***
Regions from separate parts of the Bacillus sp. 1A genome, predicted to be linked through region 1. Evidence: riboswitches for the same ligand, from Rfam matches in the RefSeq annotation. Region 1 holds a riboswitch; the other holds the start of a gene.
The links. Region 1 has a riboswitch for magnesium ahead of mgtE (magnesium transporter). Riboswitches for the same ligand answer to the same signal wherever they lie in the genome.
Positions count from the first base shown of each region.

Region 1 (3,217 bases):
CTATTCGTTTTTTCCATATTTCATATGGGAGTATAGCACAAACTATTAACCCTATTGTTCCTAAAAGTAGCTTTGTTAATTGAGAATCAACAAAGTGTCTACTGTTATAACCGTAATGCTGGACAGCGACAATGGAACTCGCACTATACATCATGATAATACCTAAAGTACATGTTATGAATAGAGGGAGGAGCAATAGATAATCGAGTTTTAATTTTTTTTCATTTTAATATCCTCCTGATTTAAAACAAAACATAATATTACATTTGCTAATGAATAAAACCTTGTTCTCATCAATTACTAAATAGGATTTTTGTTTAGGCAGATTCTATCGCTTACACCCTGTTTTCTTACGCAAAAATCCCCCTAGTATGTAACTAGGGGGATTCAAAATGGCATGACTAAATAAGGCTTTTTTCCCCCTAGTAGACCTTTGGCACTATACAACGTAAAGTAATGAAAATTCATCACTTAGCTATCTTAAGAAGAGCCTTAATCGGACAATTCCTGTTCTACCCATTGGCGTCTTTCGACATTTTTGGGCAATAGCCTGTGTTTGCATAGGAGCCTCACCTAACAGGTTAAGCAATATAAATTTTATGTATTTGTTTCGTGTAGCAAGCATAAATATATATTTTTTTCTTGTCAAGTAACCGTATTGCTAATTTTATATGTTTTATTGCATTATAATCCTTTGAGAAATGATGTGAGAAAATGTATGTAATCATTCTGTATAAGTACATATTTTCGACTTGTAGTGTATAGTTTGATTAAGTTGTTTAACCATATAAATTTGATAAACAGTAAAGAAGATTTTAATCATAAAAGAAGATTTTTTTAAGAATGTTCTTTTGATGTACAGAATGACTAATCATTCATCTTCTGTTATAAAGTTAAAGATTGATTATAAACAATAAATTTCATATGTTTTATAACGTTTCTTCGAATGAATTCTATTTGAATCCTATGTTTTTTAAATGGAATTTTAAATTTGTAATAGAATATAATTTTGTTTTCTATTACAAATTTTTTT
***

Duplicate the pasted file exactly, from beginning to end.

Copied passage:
Regions from separate parts of the Bacillus sp. 1A genome, predicted to be linked through region 1. Evidence: riboswitches for the same ligand, from Rfam matches in the RefSeq annotation. Region 1 holds a riboswitch; the other holds the start of a gene.
The links. Region 1 has a riboswitch for magnesium ahead of mgtE (magnesium transporter). Riboswitches for the same ligand answer to the same signal wherever they lie in the genome.
Positions count from the first base shown of each region.

Region 1 (3,217 bases):
CTATTCGTTTTTTCCATATTTCATATGGGAGTATAGCACAAACTATTAACCCTATTGTTCCTAAAAGTAGCTTTGTTAATTGAGAATCAACAAAGTGTCTACTGTTATAACCGTAATGCTGGACAGCGACAATGGAACTCGCACTATACATCATGATAATACCTAAAGTACATGTTATGAATAGAGGGAGGAGCAATAGATAATCGAGTTTTAATTTTTTTTCATTTTAATATCCTCCTGATTTAAAACAAAACATAATATTACATTTGCTAATGAATAAAACCTTGTTCTCATCAATTACTAAATAGGATTTTTGTTTAGGCAGATTCTATCGCTTACACCCTGTTTTCTTACGCAAAAATCCCCCTAGTATGTAACTAGGGGGATTCAAAATGGCATGACTAAATAAGGCTTTTTTCCCCCTAGTAGACCTTTGGCACTATACAACGTAAAGTAATGAAAATTCATCACTTAGCTATCTTAAGAAGAGCCTTAATCGGACAATTCCTGTTCTACCCATTGGCGTCTTTCGACATTTTTGGGCAATAGCCTGTGTTTGCATAGGAGCCTCACCTAACAGGTTAAGCAATATAAATTTTATGTATTTGTTTCGTGTAGCAAGCATAAATATATATTTTTTTCTTGTCAAGTAACCGTATTGCTAATTTTATATGTTTTATTGCATTATAATCCTTTGAGAAATGATGTGAGAAAATGTATGTAATCATTCTGTATAAGTACATATTTTCGACTTGTAGTGTATAGTTTGATTAAGTTGTTTAACCATATAAATTTGATAAACAGTAAAGAAGATTTTAATCATAAAAGAAGATTTTTTTAAGAATGTTCTTTTGATGTACAGAATGACTAATCATTCATCTTCTGTTATAAAGTTAAAGATTGATTATAAACAATAAATTTCATATGTTTTATAACGTTTCTTCGAATGAATTCTATTTGAATCCTATGTTTTTTAAATGGAATTTTAAATTTGTAATAGAATATAATTTTGTTTTCTATTACAAATTTTTTT